It looks as if the Iron Blogger Freiburg initiative really was able to breathe some life into the blogs of our small group of spare-time writers!
Money is quite an incentive, I’ve come to learn. The impending “fine” of 4€ for missing the entry deadline on Monday morning makes sure that on Sunday evening at the latest, I force myself to launch my writing software. It’s been only two times now that I didn’t deliver; one time I spent the weekend in Rome and last weekend, I’ve been far to knackered to still write coherent sentences.
With Carolin and Heather, who both turned themselves in unsolicitedly for missing the deadline, we’ve now an open account of 16€ for the tab on our first meetup.
Speaking of meetup: Heather is going to visit Freiburg in May or June. Will we have accumulated a tidy sum until then? Anyone else who wants to clear their concience? ;-)
I recently came upon an Irish Times article about a science week event in Dublin in 2010 about “Hackers and Hollywood”. In his talk, Damien Gordon explained how many hacker movies are based on the same formula as fantasy epics like Lord of the Rings: The protagonist gets a magical item and is guided by a wise figure before fighting evil. This is especially true for my favourite hacker movie of all time, Wargames (1983): David Lightman gets access to an (all too) powerful mainframe computer and, with the help of Dr. Falken, defeats the warmongering WOPR programme.
Of course, hacker movies are intended for an audience that knows as much about computing internals as the film makers themselves. The actual hacking action in those movies usually ranges from “embarassingly unrealistic” to “hilarious if you’re able to spot the reference to real technology”.
I started with computers in the early 80s when hacker culture had just begun to spread. I learned to program from day one (the VIC 20 manual was in fact a programming manual) and soon felt the power to force your analytic will onto a machine. Later, I hooked up a modem to my parents’ PC and discovered that networks like CompuServe and FidoNet allowed me to connect with people that I would never be likely to meet in person (and also that it only takes a few days to rack up a four figure phone bill…). Back then the foundation was laid that I have my own humble IT company today and am slowly losing my nerves because our DSL broadband has been down for two days now.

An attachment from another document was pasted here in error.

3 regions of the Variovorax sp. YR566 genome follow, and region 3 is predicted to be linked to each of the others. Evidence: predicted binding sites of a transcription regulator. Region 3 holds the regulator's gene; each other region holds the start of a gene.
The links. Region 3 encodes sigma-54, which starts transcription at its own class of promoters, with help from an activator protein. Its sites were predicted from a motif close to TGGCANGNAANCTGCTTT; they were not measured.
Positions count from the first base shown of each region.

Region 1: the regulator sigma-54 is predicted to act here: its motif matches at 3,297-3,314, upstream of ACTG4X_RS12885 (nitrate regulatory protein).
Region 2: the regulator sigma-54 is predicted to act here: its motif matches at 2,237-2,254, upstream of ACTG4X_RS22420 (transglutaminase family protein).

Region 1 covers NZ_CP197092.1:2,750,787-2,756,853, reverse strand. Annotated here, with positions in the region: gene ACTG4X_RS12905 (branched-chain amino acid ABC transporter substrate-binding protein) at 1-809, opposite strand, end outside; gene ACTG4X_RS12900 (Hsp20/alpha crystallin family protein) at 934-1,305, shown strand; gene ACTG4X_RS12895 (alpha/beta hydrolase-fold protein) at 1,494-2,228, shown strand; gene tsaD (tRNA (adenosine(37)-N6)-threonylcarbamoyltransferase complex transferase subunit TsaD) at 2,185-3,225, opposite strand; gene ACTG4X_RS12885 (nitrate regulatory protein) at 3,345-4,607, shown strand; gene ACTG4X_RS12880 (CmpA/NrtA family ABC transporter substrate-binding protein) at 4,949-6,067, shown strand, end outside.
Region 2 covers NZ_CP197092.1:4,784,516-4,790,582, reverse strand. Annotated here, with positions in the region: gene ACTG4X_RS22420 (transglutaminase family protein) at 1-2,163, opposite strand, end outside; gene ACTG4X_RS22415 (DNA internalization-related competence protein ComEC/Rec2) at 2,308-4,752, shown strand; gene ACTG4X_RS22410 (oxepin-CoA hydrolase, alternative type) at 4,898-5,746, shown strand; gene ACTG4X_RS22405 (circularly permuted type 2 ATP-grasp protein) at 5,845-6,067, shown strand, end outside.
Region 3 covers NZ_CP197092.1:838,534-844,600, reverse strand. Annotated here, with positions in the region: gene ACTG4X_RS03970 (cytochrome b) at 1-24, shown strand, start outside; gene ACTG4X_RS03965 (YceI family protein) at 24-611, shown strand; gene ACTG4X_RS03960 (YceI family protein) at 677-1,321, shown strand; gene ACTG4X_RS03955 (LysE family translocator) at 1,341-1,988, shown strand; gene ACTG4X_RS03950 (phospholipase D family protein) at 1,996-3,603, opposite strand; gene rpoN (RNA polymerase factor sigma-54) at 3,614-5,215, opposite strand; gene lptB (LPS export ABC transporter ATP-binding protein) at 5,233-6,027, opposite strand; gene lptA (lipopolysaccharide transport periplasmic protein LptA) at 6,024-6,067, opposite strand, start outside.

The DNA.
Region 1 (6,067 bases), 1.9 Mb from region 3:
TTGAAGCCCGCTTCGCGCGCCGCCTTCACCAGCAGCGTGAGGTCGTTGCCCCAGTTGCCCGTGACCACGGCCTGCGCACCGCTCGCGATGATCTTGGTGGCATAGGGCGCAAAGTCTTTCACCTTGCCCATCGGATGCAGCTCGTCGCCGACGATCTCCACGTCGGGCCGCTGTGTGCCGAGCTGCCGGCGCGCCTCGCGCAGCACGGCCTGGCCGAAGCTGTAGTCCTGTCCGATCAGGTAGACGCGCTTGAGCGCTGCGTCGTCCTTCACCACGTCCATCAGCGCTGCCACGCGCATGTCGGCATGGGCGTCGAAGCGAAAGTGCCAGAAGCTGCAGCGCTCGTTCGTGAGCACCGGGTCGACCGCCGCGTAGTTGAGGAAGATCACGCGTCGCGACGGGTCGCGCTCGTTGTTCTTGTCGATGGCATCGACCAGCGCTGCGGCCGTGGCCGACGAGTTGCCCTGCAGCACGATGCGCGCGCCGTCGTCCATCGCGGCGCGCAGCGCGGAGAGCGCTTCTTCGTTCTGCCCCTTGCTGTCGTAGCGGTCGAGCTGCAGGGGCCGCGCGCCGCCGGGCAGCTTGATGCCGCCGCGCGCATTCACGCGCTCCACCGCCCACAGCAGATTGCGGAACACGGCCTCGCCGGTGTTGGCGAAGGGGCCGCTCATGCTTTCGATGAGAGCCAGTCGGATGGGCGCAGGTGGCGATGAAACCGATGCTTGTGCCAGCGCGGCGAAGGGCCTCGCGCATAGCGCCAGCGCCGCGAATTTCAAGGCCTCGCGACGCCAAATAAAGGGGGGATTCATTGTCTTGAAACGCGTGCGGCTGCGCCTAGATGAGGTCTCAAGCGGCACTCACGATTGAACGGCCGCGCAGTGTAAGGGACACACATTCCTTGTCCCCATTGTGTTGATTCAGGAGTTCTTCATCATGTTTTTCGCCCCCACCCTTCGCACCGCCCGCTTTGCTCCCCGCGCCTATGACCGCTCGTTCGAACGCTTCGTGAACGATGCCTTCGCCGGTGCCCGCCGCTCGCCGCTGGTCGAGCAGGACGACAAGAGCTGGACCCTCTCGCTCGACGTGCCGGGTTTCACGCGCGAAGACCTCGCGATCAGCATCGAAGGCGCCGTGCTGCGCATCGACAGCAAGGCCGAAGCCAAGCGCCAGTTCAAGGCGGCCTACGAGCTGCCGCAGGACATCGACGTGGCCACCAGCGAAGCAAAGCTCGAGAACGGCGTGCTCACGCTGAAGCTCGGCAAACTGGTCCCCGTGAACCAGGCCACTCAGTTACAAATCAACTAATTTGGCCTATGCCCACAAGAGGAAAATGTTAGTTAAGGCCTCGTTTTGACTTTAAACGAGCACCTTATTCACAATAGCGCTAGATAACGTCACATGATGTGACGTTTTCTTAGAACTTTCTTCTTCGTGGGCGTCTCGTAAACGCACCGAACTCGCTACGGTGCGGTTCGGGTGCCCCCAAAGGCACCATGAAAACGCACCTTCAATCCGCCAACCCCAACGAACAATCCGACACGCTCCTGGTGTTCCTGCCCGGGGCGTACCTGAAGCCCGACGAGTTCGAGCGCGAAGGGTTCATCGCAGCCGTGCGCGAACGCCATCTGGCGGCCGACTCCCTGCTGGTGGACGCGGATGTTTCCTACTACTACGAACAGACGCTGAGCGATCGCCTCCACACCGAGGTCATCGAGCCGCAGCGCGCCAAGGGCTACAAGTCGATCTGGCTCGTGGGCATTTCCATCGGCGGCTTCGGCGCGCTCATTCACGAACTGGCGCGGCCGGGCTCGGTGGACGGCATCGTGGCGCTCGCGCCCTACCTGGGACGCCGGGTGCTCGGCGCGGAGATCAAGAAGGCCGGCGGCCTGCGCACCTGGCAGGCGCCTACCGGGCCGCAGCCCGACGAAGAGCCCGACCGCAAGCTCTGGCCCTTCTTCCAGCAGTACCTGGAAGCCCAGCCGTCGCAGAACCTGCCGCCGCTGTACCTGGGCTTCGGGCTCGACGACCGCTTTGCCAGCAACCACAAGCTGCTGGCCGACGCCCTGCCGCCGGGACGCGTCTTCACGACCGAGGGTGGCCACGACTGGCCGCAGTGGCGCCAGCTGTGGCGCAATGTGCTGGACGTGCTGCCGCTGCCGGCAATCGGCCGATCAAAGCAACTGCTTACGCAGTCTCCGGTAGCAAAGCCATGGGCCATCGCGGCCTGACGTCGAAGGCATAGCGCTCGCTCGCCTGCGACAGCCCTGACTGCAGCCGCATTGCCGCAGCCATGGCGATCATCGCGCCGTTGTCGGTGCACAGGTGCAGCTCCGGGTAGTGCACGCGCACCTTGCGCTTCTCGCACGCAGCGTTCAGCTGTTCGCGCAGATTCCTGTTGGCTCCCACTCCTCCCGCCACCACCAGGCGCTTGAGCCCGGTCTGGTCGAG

Hacker movies mix existing and invented technology and exaggerate its potential to form an entertaining plot. Unrealistic as they may be, they can have an inspiring effect on young people, as Gordon pointed out in his talk. They certainly had in my case.
That’s why I collected a list of computer geek movies from the last 30 years (WHAT, three decades already?!) that I like:
- Wargames (1983) – At that time, any computer geek could relate to David Lightman. He felt bored in school, disconnected from his parents and insecure towards the other sex. After successfully breaking into the mysterious mainframe, he gets acknowledged both by the girl and his adult mentor, and finally saves the day. And you also got to see that there’s a fine line to becoming an ubernerd like the two guys in the data center…
- Tron (1982) – This movie had high-end computer generated imagery and asked the question about what would later be known as “immersion”: What if you actually could become part of the game? (The sequel “Tron: Legacy” from 2010 isn’t nearly as groundbreaking, but its soundtrack is my favourite hacking music.)
- Weird Science (1985) – Well, everybody knows that you can’t just scan in pictures of scantily clad women and put a bra on your head to create a totally hot woman (“like Frankenstein, only cuter”). But one can dream, can’t one? And there’s also the message that sometimes, it only takes a bit more self confidence to get ahead in life.
- Sneakers (1992) – In this movie, we see both sides of hacking: The good hacker (who had to go underground) and the evil hacker (who became rich). It’s the one that has the social skills to enlist help from his friends that wins. Again, the technology portayed is unrealistic, but the villain’s insight isn’t: “The world isn’t run by weapons anymore, or energy, or money. It’s run by little ones and zeroes, little bits of data. It’s all just electrons.”